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Feeding India: Vast Challenges, Vast Opportunities
By Kavery Ganguly, Ashok Gulati

INDIA ALREADY has the daunting challenge of feeding 1.2 billion people with limited land and water resources. Over the next 20 years or so, this challenge will be even more intense as the country's population is likely to grow to 1.6 billion, surpassing China's. Overall economic growth rates should remain robust, driven by the "demographic dividend" of a young population and increasing rates of savings and investment. Consequently, the pressure on food is going to mount tremendously, as an average Indian still spends roughly half of household expenditures on food.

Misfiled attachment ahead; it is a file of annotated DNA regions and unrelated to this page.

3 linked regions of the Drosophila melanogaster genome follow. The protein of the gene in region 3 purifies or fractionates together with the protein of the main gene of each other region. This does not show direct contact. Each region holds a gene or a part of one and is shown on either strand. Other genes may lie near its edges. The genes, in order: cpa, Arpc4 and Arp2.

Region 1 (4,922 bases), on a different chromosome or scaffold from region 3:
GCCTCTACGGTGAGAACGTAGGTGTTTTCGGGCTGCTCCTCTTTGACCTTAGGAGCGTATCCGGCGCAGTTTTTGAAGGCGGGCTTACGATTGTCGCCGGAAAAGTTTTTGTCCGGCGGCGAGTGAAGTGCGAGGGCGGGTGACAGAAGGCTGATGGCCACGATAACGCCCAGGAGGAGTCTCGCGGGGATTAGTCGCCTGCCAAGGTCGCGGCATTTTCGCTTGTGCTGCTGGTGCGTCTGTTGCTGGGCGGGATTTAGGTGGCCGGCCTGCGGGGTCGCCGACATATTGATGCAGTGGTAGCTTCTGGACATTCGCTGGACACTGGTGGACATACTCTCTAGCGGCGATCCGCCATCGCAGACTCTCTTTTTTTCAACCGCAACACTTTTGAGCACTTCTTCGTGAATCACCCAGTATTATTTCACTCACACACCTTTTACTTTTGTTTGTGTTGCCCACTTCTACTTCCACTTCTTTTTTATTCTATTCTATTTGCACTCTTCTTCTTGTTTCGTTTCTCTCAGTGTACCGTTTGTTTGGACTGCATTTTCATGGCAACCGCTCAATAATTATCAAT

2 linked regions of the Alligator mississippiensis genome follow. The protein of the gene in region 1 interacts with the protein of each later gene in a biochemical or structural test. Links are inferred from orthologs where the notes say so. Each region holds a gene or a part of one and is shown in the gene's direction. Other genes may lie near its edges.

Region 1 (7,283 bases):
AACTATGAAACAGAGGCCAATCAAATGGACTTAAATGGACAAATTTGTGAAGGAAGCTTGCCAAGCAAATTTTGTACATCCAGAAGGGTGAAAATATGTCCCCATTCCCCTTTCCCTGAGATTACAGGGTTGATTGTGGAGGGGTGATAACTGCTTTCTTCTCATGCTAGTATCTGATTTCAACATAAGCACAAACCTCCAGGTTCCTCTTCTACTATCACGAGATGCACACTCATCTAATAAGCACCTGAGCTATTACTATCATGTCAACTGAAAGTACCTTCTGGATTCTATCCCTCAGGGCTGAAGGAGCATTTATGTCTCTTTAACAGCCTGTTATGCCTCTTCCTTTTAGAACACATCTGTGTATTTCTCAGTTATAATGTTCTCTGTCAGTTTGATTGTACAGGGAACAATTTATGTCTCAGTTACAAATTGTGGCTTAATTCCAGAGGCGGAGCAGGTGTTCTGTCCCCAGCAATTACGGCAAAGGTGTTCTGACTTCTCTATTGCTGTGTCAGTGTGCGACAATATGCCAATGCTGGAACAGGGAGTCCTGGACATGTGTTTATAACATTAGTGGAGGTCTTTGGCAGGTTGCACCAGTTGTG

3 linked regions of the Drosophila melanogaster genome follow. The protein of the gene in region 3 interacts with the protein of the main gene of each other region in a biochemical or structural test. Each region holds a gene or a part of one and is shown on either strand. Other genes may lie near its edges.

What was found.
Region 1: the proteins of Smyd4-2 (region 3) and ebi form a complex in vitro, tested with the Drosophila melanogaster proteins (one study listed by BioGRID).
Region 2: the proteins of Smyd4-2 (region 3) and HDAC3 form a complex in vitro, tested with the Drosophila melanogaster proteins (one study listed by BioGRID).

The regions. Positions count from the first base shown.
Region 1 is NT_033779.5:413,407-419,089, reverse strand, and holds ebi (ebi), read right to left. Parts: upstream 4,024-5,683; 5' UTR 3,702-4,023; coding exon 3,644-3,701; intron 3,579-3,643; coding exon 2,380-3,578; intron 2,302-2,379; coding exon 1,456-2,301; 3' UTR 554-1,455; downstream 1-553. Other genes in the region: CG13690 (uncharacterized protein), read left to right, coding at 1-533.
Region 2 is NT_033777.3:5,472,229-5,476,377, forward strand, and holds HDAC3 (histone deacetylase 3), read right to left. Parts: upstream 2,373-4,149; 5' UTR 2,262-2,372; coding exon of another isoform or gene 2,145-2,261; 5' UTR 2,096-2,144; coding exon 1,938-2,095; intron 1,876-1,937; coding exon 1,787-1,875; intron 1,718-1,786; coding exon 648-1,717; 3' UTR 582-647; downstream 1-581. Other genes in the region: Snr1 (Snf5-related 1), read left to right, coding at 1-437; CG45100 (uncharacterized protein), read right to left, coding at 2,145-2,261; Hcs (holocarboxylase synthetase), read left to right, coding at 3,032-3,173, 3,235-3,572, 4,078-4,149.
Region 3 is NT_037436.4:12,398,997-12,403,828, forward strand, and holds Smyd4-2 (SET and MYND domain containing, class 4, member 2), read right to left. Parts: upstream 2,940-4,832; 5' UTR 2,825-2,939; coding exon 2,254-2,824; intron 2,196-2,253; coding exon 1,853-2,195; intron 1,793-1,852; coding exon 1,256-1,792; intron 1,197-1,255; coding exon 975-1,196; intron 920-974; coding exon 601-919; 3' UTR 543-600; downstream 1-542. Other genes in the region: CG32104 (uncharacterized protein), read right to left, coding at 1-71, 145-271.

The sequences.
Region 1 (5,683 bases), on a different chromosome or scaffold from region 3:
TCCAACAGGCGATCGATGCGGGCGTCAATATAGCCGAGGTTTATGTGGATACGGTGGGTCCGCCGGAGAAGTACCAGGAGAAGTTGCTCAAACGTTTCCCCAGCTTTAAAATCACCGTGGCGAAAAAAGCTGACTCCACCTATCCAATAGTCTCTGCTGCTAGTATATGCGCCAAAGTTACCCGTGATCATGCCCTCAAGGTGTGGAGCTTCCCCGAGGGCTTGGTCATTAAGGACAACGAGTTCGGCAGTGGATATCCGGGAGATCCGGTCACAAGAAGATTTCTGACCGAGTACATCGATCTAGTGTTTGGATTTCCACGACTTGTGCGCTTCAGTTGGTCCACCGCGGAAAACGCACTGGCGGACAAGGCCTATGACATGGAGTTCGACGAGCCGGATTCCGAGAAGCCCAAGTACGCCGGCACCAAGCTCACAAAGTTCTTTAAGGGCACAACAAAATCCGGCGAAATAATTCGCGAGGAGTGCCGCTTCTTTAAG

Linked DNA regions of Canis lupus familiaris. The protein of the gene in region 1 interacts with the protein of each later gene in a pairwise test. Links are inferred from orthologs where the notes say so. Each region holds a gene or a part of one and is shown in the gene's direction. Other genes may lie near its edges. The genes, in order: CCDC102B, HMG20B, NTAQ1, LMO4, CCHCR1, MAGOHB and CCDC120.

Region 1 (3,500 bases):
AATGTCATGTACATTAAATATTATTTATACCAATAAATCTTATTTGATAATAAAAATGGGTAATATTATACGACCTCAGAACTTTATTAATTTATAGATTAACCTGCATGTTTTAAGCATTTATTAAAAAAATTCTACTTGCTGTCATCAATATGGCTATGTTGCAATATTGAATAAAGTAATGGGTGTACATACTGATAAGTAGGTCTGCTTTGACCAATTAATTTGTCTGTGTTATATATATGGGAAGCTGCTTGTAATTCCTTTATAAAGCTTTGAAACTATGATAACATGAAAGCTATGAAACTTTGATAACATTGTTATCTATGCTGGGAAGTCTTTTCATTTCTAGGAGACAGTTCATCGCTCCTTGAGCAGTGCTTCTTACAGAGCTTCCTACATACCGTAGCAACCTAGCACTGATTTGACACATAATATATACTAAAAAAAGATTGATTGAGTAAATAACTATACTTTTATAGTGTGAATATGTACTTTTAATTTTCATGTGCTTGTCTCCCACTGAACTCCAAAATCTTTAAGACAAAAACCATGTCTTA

Policy-makers in New Delhi are well aware of this challenge. Accordingly, numerous initiatives have been launched in recent years with the goal of providing long-term food security.

First, the trend in government investment in agriculture, which had been falling since the mid-1980s in real terms, has been reversed. A major increase in public investment in agriculture, primarily in irrigation schemes, has helped encourage private investment in agriculture also. As a result, over the last six to seven years, total investment in agriculture, which had been less than 10 percent of agricultural GDP a decade ago, more than doubled by 2010 (see Figure 1), the highest percentage in the last three decades.


This investment seems to have given some resilience to Indian agriculture. For instance, even during the drought of 2009-10, which was the severest since 1972-73, growth in agricultural GDP, instead of falling into negative territory, as happened in the drought year of 2002-03, remained positive, albeit at a meager 0.4 percent.